In the height of the extensively publicized trials of the likes of Bill Cosby, R. Kelly, and the recent documentary about Michael Jackson, black men who are facing allegations of sexual abuse and harassment, a polarizing contention is often brought up in both formal and informal forums: the white media publicly lynching black men.
The narrative is straightforward: white people are publicly lynching famous black men to extents that invalidate their achievements and contribution to the society through double standards that seem not to apply to white men accused of the same things. And there is a massive contingent of black people who believe in the conspiracy that Bill Cosby is tried as a black man more than an American.
These people contend that there is a problem in the system where black men are the only ones convicted of crimes that even white people do. While this argument bears merit in cases where black men are innocent, it definitely does not work in the case of Bill Cosby.
Bill Cosby is serving a three to a ten-year prison sentence for sexually abusing a woman in 2004. The American Dad, a moniker he earned through his famous The Cosby Show in the 90s, was also accused by more than 60 women of the same things – sexual harassment, sexual abuse, drugging, sexual battery, and exploitation of minors. Amidst the damning amount of evidence piled up against Bill Cosby and the number of victim testimonies that proves his guilt, there are still people who believe that he is another victim of white persecution.
Bill Cosby, for all its worth, has leveraged on the narrative that he is a ‘political prisoner,’ who was convicted by a system that is rigged in favor of White America. His publicist, Andrew Wyatt, even claimed that Bill Cosby’s conviction is ‘public lynching of black people in America.’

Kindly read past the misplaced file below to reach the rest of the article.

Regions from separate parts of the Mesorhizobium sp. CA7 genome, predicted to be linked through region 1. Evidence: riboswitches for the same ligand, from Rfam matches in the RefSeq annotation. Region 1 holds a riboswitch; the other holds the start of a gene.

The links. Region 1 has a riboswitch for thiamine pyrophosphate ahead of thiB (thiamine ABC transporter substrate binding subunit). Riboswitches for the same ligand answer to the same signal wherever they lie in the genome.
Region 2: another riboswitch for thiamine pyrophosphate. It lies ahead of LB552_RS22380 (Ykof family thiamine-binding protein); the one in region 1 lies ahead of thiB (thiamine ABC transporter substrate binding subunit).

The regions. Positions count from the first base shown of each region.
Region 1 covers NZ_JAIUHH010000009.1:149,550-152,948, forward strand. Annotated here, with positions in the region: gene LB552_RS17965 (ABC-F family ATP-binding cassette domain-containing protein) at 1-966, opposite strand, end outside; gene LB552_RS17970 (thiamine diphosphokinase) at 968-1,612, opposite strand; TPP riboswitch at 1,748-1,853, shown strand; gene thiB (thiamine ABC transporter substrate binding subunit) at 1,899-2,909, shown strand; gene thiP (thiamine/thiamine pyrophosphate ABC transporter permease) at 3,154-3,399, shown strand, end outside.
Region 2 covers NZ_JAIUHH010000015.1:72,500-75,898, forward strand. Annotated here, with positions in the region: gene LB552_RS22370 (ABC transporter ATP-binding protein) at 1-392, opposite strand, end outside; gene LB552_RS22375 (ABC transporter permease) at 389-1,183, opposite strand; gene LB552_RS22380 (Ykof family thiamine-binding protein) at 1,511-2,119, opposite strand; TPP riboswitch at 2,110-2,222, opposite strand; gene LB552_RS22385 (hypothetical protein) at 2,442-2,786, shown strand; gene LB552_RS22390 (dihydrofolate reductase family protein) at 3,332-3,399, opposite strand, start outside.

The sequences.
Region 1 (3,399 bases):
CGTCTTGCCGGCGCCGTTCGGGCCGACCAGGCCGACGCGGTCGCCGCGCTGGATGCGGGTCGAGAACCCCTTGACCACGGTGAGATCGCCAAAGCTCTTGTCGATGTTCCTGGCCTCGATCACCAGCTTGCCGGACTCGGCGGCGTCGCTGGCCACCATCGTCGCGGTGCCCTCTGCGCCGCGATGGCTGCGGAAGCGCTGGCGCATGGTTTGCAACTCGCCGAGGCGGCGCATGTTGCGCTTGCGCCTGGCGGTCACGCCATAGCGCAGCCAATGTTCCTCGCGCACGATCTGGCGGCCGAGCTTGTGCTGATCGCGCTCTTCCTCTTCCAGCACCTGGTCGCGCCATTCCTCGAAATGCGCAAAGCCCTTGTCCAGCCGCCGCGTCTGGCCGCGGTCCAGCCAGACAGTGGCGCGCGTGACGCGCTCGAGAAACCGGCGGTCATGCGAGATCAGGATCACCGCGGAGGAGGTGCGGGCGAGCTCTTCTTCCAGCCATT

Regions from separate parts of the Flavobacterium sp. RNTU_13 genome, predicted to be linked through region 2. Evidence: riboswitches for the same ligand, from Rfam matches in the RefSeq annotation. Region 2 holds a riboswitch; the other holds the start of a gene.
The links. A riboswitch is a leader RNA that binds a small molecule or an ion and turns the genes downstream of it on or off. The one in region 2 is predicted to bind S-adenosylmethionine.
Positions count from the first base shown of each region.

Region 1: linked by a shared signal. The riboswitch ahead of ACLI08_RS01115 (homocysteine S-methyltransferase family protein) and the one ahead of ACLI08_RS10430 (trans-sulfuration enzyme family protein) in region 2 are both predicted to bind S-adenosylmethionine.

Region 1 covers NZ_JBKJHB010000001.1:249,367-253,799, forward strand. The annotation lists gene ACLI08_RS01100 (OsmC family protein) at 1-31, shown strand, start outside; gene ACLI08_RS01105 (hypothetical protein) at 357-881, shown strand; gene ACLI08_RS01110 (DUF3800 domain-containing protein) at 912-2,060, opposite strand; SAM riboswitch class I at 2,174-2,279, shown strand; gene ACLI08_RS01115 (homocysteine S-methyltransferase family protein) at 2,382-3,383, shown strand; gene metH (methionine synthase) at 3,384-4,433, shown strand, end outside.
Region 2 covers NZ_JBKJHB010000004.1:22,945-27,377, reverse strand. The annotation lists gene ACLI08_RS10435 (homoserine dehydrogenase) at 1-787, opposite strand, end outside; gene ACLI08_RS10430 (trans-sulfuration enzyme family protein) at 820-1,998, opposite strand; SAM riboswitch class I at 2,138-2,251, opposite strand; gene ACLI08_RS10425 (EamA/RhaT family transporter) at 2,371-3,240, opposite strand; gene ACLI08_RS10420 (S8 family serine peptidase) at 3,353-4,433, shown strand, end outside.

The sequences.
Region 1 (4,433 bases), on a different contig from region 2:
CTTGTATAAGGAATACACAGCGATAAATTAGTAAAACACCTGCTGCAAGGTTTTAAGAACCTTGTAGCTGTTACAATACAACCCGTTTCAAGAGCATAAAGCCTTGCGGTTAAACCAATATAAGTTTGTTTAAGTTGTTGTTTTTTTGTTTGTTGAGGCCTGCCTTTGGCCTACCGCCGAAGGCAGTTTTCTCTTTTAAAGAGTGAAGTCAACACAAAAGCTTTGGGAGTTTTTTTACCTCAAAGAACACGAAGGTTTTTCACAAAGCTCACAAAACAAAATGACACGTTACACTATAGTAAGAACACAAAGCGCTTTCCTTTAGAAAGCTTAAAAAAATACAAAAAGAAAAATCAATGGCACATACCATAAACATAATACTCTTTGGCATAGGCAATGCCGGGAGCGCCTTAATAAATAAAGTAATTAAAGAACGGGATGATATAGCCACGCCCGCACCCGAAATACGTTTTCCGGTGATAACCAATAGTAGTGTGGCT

We’ve heard the same sentiments from the estates of Michael Jackson, invoking the ‘public lynching’ narrative after the airing of Leaving Neverland, a docu-series that accused the late King of Pop of sexually harassing two young boys in the past.
In the same manner, R. Kelly, who is accused of sexually abusing underage women and is currently facing ten counts of aggravated sexual assault charges, even has supporters who paid his million-dollar bail and the $190,000 child support he owed from his ex wife and children so he can keep out of jail.
While it is true that White America is lynching a lot of black men, Bill Cosby and R. Kelly are not one of them. Black men are continued to be purged by law enforcement, and their blood seeps through every drainage in different towns. Black men are denied employment every day just because they are black. Police are called just because a black kid is present in a supposedly white neighborhood. Yes, black men are being lynched every single day. No doubt.
In using the public lynching narrative, what the likes of Bill Cosby and R. Kelly do, sexual predators that prey on young women, the message becomes devalued. It ends up as an excuse black people make up to get out of the troubles they have created themselves. It invalidates the actual real-life lynching of legitimate black people who are denied from their freedom just because they are black.
And in sexual assault cases, where victim testimony is the most persuasive evidence against an accused, using the lynching narrative invalidates the stories and the truths of the victims who have been afraid of coming out for the same reason that the lynching argument perpetuates fear. It discourages other victims to come forward and put sexual assailants behind bars. Worse, it encourages black men to become monsters, as it gives them a convenient way out.
More importantly, the black lynching argument, especially in the case of Bill Cosby, who has been convicted of a crime in a fair judicial procedure, slaps the memories of those who were lynched in history. Black men and women who were denied the right to a fair trial and was executed just because they are guilty through the virtue of their skin color.
White America is lynching black men; but no, Bill Cosby among others who use the argument as an excuse to solicit undeserved public sympathy is not one of them.